I'm just now beginning to recover from over a month of being confined to a wheelchair, almost paralyzed in my entire body from some utterly undetectable super-virus. It's a long story, but suffice it to say during that time, cooped up in my room, my private journal was filling up with an above-average concentration of depressing thoughts. Here's some.
- 1 -
Consider a stack of large, empty binders. It will be always true of this stack that either:
- every left-facing binder is underneath a right-facing binder; or
- every right-facing binder is underneath a left-facing binder.
Either one or the other is true, but not both. And every time a binder is placed on top of the stack, the nature of the stack completely changes in this way. This is just an essential property of finite alternating sequences.
In my life, it is always true either that every downswing has been followed by an upswing, or the opposite: that every upswing has been followed by a downswing. When I'm in an upswing, it is a source of encouragement for me that I can look back at the depressive periods of my past and remind myself that every one of them eventually subsided. When I'm in a downswing, the opposite is true: there is not a single happy period in my life I can look back on that did not eventually end in disaster. Again, this is all just a mathematical inevitability, but it may also be why every depressive period I've had as of late has been worse than the last; each upswing and downswing is just yet another confirming instance for whichever of the two mutually exclusive and exhaustive statements happens to be true.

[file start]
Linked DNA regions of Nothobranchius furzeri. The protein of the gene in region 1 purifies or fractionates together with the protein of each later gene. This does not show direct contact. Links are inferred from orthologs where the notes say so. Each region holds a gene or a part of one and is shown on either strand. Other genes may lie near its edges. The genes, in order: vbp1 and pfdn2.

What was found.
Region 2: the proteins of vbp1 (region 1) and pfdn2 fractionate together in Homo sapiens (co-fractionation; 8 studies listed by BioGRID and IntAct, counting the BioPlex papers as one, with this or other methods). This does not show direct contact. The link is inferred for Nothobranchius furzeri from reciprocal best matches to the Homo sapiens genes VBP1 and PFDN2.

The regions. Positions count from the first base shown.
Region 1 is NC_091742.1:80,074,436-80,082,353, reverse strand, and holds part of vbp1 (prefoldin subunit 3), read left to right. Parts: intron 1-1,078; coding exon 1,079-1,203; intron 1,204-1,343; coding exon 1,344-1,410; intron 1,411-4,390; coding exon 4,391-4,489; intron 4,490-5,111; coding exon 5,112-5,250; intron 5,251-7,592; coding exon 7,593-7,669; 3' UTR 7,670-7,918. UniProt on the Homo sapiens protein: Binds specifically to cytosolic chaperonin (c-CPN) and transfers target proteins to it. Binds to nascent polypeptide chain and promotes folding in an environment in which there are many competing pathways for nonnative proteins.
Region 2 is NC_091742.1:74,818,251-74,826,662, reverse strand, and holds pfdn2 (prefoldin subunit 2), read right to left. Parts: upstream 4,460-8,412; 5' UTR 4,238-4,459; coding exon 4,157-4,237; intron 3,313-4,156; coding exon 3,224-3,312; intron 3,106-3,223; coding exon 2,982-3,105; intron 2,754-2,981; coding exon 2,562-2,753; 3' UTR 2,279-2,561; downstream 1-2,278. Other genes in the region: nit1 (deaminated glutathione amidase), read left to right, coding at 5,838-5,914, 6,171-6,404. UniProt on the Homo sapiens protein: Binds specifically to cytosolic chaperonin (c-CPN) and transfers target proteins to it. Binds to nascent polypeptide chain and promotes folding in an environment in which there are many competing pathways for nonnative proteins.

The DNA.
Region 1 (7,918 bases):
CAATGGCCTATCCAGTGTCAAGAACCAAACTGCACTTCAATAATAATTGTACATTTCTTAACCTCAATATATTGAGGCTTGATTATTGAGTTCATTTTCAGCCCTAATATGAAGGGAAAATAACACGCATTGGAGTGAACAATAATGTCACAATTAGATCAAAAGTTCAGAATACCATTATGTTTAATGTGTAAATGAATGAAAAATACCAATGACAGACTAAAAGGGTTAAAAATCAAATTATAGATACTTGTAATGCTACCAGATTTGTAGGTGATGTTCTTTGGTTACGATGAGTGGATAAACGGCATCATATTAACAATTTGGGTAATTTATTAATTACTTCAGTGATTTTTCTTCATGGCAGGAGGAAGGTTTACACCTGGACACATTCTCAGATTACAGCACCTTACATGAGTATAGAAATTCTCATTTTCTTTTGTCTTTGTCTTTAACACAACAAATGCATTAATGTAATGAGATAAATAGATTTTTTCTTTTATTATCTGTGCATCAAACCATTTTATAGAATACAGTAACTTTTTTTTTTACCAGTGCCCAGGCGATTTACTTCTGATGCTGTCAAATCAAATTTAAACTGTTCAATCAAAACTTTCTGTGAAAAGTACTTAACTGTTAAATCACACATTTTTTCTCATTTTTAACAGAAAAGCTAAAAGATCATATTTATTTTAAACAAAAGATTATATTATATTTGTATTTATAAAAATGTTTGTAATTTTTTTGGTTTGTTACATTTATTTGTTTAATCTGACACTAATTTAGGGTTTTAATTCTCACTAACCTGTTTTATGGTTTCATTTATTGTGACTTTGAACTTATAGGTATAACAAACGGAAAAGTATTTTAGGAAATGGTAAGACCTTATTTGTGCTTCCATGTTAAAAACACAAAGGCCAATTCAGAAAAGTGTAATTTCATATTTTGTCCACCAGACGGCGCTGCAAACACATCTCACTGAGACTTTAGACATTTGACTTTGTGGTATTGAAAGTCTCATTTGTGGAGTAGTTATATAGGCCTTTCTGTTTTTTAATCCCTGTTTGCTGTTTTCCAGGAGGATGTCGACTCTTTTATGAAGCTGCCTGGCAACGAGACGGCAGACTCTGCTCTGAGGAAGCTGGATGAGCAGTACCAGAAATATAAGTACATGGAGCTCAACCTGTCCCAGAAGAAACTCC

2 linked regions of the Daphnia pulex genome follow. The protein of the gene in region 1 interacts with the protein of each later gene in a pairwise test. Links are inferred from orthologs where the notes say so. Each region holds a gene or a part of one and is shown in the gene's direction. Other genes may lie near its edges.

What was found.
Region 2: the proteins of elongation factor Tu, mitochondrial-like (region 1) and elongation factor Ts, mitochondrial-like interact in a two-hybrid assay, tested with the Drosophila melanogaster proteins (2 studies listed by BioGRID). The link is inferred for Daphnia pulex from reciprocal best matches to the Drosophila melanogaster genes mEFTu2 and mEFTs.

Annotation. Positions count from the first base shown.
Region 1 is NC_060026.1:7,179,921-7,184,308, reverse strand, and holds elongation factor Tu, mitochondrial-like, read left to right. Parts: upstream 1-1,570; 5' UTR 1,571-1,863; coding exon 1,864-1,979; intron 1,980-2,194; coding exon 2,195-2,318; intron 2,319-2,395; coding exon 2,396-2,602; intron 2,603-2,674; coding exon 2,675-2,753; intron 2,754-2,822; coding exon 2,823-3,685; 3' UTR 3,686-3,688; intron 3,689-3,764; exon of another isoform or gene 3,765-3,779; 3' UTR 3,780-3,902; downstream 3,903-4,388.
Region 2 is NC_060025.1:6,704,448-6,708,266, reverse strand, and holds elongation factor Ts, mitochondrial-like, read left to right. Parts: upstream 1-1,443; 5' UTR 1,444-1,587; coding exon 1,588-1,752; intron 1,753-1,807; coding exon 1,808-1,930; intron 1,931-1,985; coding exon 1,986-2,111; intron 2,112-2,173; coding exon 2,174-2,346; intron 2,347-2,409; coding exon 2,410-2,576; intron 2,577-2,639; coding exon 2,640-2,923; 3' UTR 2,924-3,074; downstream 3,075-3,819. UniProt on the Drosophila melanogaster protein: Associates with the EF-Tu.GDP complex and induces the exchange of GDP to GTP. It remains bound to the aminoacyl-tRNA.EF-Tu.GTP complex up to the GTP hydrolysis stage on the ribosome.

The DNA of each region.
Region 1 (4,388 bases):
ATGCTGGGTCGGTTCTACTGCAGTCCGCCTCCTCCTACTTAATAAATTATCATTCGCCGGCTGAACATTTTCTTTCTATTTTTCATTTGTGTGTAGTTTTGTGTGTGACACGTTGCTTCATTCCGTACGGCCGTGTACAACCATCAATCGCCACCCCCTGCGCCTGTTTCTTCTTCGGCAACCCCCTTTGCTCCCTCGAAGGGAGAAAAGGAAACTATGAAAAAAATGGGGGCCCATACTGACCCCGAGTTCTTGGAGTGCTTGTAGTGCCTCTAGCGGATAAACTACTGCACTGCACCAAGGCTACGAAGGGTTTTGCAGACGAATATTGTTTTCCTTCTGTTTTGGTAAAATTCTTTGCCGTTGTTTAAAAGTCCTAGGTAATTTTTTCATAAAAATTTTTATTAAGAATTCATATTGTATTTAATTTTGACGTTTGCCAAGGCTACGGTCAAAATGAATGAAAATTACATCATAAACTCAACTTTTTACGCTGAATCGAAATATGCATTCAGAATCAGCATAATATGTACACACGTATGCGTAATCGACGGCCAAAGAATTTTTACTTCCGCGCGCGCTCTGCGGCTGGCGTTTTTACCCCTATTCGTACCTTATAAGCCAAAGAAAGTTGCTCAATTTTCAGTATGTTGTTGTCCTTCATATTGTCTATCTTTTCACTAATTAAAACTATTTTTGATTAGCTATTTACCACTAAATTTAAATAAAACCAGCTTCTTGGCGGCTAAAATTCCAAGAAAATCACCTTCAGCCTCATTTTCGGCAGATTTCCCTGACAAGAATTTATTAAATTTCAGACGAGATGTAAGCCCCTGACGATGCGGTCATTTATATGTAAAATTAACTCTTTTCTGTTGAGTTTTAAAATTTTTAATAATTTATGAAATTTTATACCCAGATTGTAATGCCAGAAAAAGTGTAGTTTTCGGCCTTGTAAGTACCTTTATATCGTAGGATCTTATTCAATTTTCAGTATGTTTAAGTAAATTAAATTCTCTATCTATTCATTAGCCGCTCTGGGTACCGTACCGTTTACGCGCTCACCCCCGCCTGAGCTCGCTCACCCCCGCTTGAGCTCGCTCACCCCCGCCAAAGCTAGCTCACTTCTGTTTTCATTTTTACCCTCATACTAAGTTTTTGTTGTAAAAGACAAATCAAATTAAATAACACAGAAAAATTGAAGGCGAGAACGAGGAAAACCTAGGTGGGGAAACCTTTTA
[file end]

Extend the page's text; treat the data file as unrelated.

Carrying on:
- 2 -
At one point during a recent therapy session, a psychologist tried to use metaphor as a tool to combat suicidal thoughts. I had mentioned to him that I used to do distance running, so when I started talking about suicide, he asked me, "what's the longest distance you've ever run?" I knew exactly where he was going with this, and after about thirty seconds of silence, I said, "I really don't want to go down this road." But he insisted, telling me that he used to run as well, and that there are always times during a run where you feel like you can't go any further, that your body is completely giving out and you've lost all motivation - but those are the moments that are the most rewarding when you get through them.
To this, I responded that the last time I had a moment like that, I got through it, and ended the race with intense foot pains that would trigger the beginning of the gradual, painful deterioration of my feet culminating in my now being in a wheelchair.
I apologized for bringing this up, of course, but I couldn't help seeing the dramatic irony in it. My suicidal thoughts were only there because my physical condition seemed like it was untreatable, and at that point I was unable to envision another way out of my struggle. But now, I am finally starting to get through it, and believe me, it is definitely at least as rewarding as finishing a 5k run.
- 3 -
Imagine how many people out there have gone through, or are going through, the same kinds of debilitating mental problems that are currently affecting me, problems that have baffled psychologists and resisted all attempts at diagnosis - but when they describe their situation to counsellors, they can't say "two years ago I was a Schulich scholar with a 4.3 GPA and an unending list of extra-curricular achievements". Imagine this kind of stuff happening to just an average guy who worked a couple of minimum wage jobs and didn't have a three-page "proof of disability" in the form of a resume like I do. Imagine how quickly the system would just swallow these unfortunate people whole; imagine how quickly they would be written off as just lazy, angsty college burnouts who never learned how to handle responsibility.
During periods in my life when I'm more mentally healthy, which is to say more self-centered and less empathetic, I can appreciate how lucky I am not to be one of those people. But when I'm depressed, all I can feel is yet more pity on their behalf.
(Also, solidarity with lazy, angsty college burnouts who never learned how to handle responsibility. They, too, deserve a good life, just as much as we do.)